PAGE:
What You Need to Know About Bernie Sanders’ ‘Medicare for All’ Plan

By Yuval Rosenberg and Michael Rainey, September 13, 2017

Protrait of Senator Bernie Sanders

Photo by Jim Bourg/Reuters

Obamacare may have survived the Republican attempts to repeal and replace it, but the battle over the future of the U.S. health care system is far from over. 

On Wednesday, liberal and conservative senators proposed “radically different”plans for overhauling American health care. Sen. Bernie Sanders (I-VT) unveiled a bill to turn Medicare into a national health insurance program covering every U.S. resident. Sens. Bill Cassidy (R-LA) and Lindsey Graham (R-SC) offered up the GOP’s last hope of repealing Obamacare this year with a plan that would turn over control of health care markets to the states. 

One key point the two plans have in common: Neither has much chance at actually becoming the law of the land, at least for now.  

Nevertheless, the new proposals are valuable indicators of how the political landscape has shifted in just a few short years when it comes to fixing health care. Sanders has four of the Democratic Party’s leading 2020 presidential prospects — Sens. Cory Booker, Kirsten Gillibrand, Kamala Harris and Elizabeth Warren — cosponsoring his bill, and Democrats like Max Baucus, who opposed a single-payer system, now say it’s inevitable. “Single-payer universal health care — once cast as a radical daydream — has moved with staggering swiftness from purported fantasy to palpable possibility,” Harvard Medical School instructor Adam Gaffney, who runs a site called The Progressive Physician, writes in The Washington Post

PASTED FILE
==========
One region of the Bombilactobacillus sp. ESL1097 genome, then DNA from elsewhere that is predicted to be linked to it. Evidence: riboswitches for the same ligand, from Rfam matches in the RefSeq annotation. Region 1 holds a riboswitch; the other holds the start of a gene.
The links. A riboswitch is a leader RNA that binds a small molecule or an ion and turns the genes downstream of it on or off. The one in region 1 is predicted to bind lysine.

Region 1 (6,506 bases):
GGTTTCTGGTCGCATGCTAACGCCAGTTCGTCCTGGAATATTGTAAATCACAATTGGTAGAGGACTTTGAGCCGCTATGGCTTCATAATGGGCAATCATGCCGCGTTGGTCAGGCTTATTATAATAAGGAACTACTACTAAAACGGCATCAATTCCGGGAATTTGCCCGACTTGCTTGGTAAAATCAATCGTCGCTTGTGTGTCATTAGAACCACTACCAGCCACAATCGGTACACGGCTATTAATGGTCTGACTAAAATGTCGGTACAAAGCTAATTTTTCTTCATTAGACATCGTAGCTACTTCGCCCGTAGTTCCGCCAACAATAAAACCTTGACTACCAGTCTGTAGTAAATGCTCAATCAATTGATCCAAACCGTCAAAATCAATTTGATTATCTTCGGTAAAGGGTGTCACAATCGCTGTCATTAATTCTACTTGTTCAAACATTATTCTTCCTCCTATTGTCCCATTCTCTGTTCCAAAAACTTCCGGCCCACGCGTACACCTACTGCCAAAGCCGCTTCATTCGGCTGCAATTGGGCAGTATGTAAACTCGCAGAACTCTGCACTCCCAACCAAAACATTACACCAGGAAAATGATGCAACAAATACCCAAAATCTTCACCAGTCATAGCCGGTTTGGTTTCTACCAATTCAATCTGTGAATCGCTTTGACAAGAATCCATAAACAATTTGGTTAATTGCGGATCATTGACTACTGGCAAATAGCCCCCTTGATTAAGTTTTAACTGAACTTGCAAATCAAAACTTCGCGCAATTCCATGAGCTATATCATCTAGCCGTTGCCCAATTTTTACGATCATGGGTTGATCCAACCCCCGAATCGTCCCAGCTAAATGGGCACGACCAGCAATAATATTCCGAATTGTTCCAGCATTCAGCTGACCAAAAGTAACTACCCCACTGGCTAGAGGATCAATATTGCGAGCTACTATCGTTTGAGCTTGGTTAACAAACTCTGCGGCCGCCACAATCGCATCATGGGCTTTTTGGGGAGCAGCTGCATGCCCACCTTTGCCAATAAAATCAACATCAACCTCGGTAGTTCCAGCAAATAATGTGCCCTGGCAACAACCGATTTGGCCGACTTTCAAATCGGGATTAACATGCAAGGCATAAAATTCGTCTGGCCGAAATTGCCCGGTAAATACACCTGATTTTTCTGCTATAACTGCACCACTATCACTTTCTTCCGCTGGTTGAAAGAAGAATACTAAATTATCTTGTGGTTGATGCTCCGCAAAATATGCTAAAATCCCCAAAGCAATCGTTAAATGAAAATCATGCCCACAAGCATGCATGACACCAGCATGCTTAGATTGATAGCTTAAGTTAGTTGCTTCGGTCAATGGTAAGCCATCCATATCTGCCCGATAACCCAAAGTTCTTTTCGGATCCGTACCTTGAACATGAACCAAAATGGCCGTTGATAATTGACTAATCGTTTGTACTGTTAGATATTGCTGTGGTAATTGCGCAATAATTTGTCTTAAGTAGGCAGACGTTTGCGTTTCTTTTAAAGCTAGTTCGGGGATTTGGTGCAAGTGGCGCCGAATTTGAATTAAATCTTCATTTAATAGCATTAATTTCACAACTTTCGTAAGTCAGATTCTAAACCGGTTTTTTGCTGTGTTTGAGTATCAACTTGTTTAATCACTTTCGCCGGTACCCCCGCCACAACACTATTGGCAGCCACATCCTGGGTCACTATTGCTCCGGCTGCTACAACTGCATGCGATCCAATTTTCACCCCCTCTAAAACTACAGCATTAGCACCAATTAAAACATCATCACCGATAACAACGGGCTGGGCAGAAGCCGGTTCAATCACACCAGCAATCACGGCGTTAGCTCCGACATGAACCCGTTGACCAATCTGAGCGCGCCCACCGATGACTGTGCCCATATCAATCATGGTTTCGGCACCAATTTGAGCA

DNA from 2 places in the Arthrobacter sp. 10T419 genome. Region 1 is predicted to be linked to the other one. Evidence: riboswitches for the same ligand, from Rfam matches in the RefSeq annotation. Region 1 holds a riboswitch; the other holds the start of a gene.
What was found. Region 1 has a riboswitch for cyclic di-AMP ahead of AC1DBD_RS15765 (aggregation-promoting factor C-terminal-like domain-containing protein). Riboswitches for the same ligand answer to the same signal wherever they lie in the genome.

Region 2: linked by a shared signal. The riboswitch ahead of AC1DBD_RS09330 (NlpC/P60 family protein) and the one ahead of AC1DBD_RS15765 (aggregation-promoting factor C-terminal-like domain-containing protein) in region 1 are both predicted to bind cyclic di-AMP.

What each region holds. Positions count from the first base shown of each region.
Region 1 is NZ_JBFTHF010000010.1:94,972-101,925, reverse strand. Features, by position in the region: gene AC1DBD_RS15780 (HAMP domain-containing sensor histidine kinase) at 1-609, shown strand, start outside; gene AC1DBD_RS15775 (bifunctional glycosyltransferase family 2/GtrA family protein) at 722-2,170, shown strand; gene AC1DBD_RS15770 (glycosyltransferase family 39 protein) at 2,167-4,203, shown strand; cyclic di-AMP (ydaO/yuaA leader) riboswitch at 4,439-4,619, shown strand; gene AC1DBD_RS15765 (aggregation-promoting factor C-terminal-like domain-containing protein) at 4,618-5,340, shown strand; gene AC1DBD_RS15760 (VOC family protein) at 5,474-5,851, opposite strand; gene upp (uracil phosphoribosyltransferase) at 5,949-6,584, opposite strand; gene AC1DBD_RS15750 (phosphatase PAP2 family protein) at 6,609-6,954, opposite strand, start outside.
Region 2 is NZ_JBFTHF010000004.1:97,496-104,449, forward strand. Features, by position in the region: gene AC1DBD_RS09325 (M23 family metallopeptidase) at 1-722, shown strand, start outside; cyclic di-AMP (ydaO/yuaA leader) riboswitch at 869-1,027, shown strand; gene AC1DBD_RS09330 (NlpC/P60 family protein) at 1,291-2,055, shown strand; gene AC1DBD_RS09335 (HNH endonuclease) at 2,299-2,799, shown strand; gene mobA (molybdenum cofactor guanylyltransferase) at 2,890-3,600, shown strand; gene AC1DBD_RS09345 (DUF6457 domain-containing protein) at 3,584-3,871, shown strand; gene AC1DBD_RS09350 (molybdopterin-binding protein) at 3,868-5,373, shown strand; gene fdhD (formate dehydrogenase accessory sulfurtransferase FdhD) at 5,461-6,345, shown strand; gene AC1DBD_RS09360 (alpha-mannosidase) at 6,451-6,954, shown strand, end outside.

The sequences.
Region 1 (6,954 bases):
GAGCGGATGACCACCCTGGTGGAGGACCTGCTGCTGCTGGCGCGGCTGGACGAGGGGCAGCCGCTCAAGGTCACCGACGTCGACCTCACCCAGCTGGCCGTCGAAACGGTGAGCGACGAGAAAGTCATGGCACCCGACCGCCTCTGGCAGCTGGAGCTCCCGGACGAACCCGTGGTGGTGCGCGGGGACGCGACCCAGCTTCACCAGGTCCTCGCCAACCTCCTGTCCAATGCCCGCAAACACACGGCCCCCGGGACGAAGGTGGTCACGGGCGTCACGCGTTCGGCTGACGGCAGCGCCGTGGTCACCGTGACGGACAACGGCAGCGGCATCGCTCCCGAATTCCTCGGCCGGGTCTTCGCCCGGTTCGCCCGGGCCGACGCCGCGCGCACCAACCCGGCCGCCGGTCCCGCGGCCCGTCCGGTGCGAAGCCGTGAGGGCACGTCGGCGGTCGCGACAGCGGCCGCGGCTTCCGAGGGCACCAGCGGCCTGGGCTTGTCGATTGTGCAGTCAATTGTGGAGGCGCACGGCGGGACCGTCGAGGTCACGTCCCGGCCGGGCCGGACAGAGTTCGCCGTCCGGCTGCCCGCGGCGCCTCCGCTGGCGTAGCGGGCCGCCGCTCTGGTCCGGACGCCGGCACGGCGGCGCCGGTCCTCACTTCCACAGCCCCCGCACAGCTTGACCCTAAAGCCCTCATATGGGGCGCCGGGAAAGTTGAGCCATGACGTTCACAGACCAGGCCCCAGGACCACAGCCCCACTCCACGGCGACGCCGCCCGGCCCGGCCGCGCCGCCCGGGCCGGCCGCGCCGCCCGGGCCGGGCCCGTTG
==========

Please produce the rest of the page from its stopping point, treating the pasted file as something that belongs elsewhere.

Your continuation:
Despite that momentum, there’s a huge obstacle that supporters of single-payer systems still have to address: how to pay for it.  

Sanders’ Medicare for All Act is nothing if not ambitious. Dave Weigel of The Washington Post says it “would revolutionize America’s health care system.” Here are some of its key features:

1. What would the plan do? 

2. How would it change Americans’ health care? 

3. What would it cost? And who would pay for it? 


Go to Federal Issues

Go to Home Page

Go to Top of Page